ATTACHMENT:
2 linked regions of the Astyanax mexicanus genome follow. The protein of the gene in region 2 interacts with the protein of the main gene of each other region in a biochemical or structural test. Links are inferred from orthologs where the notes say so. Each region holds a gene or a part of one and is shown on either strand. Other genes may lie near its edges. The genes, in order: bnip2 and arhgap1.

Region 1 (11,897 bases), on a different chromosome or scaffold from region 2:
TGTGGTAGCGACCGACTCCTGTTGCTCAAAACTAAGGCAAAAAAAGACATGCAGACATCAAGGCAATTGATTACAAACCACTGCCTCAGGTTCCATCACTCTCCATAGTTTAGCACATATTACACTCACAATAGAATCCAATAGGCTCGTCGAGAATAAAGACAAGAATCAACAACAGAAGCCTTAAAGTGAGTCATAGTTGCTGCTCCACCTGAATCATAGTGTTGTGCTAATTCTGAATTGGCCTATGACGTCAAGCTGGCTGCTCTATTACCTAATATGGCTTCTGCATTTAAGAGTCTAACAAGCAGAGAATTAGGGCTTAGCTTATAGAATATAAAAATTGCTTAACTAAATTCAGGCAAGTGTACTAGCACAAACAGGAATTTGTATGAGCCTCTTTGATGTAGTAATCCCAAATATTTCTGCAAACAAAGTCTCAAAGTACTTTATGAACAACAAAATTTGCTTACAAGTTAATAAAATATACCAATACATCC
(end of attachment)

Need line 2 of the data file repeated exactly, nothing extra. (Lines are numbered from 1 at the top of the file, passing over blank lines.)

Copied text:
Region 1 (11,897 bases), on a different chromosome or scaffold from region 2: